From the Piazza di San Michele to the west along via Bernardo Ricci, full of medieval and Renaissance houses: on the left, after the Town Hall, the beautiful Fieschi Ricci house, with its large slate portal and other finely decorated and characterized internal portals. from inscriptions with quotations from biblical and classical passages; the house has, in the alley that flanks it on the left, the wall made of small stone blocks (11th-12th centuries) in which a beautiful single lancet window with a crutch capital opens up. This house is followed by some loggias and houses used by modern commercial activities.
On the opposite side, after the Loggia of the Palazzo Vecchio del Comune, one side of the episcopal palace overlooks via Bernardo Ricci, which has a tower with a high stone face at the corner; the fifteenth-century facade of the building follows, decorated with frescoes with an inscription in the center that refers it to 1463, by the bishop Napoleone Fieschi.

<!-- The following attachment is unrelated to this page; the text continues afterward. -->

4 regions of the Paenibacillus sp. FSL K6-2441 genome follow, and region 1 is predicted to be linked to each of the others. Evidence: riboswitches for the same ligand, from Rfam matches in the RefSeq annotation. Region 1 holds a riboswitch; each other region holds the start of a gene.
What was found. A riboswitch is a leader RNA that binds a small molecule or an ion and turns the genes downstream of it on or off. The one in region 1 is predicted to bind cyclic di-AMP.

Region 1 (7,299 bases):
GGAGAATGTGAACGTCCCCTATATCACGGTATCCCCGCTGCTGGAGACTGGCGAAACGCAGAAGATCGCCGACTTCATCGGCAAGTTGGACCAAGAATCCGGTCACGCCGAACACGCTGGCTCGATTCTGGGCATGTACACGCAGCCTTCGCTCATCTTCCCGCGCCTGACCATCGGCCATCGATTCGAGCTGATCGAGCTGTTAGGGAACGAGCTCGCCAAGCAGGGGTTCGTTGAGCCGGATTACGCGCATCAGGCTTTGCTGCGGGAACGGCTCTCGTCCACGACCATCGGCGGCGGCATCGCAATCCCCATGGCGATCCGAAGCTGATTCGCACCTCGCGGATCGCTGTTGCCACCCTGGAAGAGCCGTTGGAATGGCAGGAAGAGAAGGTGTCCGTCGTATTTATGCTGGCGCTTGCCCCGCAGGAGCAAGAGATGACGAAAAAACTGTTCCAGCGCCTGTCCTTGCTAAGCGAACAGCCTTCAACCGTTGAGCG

You reach the characteristic loggia "dei Quattro Canti", the intersection of the maximum cardine and the decumano, the main streets of the Roman city; the loggia, opened to widen the road network, is dated, in the fourteenth century, to years of transition denounced by the two arches, one round and the other already with a pointed arch. The intersection is dominated by two towers each controlling a stretch of the road; much older is the Della Lengueglia-Lodolo D'Oria tower, with its high stone facing later broken down to insert fourteenth-century mullioned windows, and the Della Lengueglia-Rolandi Ricci tower that almost faces it, dated to a more recent period by the facing stone of much shorter height, in large, well-squared ashlars.